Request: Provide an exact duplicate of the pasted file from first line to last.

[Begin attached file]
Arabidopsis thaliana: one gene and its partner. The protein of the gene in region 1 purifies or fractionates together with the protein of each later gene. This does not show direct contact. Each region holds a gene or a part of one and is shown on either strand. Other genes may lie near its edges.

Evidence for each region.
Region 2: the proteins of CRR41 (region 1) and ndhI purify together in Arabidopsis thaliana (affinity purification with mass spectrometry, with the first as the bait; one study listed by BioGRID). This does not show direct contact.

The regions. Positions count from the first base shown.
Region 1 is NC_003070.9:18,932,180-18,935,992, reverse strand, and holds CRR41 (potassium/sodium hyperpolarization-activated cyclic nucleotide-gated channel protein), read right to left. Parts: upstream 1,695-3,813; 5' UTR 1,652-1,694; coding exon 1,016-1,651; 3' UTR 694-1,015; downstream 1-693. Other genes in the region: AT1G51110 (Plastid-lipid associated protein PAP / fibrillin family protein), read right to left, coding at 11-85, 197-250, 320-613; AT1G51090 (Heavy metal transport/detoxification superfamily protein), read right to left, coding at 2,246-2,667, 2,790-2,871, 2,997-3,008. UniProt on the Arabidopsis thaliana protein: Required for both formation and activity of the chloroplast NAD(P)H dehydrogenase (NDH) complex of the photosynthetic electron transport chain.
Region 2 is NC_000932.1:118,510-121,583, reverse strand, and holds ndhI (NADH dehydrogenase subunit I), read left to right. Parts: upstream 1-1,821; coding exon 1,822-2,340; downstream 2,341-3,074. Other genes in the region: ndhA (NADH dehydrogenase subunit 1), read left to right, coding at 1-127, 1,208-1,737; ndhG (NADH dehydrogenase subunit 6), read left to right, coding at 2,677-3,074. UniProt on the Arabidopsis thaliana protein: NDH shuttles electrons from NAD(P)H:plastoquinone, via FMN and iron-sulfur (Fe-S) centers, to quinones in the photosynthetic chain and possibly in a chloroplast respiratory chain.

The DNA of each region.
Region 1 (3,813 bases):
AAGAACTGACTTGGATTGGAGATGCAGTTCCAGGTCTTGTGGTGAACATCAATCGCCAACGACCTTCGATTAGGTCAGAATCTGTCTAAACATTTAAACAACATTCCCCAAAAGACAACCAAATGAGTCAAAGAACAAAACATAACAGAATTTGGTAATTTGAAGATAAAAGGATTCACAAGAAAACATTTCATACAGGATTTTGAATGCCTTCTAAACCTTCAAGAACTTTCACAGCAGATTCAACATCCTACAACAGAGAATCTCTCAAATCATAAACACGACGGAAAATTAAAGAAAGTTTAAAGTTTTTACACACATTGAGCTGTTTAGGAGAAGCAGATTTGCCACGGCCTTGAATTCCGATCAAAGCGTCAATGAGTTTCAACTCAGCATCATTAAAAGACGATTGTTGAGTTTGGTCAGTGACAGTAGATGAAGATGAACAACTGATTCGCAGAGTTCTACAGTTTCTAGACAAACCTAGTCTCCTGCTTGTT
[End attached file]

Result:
Arabidopsis thaliana: one gene and its partner. The protein of the gene in region 1 purifies or fractionates together with the protein of each later gene. This does not show direct contact. Each region holds a gene or a part of one and is shown on either strand. Other genes may lie near its edges.

Evidence for each region.
Region 2: the proteins of CRR41 (region 1) and ndhI purify together in Arabidopsis thaliana (affinity purification with mass spectrometry, with the first as the bait; one study listed by BioGRID). This does not show direct contact.

The regions. Positions count from the first base shown.
Region 1 is NC_003070.9:18,932,180-18,935,992, reverse strand, and holds CRR41 (potassium/sodium hyperpolarization-activated cyclic nucleotide-gated channel protein), read right to left. Parts: upstream 1,695-3,813; 5' UTR 1,652-1,694; coding exon 1,016-1,651; 3' UTR 694-1,015; downstream 1-693. Other genes in the region: AT1G51110 (Plastid-lipid associated protein PAP / fibrillin family protein), read right to left, coding at 11-85, 197-250, 320-613; AT1G51090 (Heavy metal transport/detoxification superfamily protein), read right to left, coding at 2,246-2,667, 2,790-2,871, 2,997-3,008. UniProt on the Arabidopsis thaliana protein: Required for both formation and activity of the chloroplast NAD(P)H dehydrogenase (NDH) complex of the photosynthetic electron transport chain.
Region 2 is NC_000932.1:118,510-121,583, reverse strand, and holds ndhI (NADH dehydrogenase subunit I), read left to right. Parts: upstream 1-1,821; coding exon 1,822-2,340; downstream 2,341-3,074. Other genes in the region: ndhA (NADH dehydrogenase subunit 1), read left to right, coding at 1-127, 1,208-1,737; ndhG (NADH dehydrogenase subunit 6), read left to right, coding at 2,677-3,074. UniProt on the Arabidopsis thaliana protein: NDH shuttles electrons from NAD(P)H:plastoquinone, via FMN and iron-sulfur (Fe-S) centers, to quinones in the photosynthetic chain and possibly in a chloroplast respiratory chain.

The DNA of each region.
Region 1 (3,813 bases):
AAGAACTGACTTGGATTGGAGATGCAGTTCCAGGTCTTGTGGTGAACATCAATCGCCAACGACCTTCGATTAGGTCAGAATCTGTCTAAACATTTAAACAACATTCCCCAAAAGACAACCAAATGAGTCAAAGAACAAAACATAACAGAATTTGGTAATTTGAAGATAAAAGGATTCACAAGAAAACATTTCATACAGGATTTTGAATGCCTTCTAAACCTTCAAGAACTTTCACAGCAGATTCAACATCCTACAACAGAGAATCTCTCAAATCATAAACACGACGGAAAATTAAAGAAAGTTTAAAGTTTTTACACACATTGAGCTGTTTAGGAGAAGCAGATTTGCCACGGCCTTGAATTCCGATCAAAGCGTCAATGAGTTTCAACTCAGCATCATTAAAAGACGATTGTTGAGTTTGGTCAGTGACAGTAGATGAAGATGAACAACTGATTCGCAGAGTTCTACAGTTTCTAGACAAACCTAGTCTCCTGCTTGTT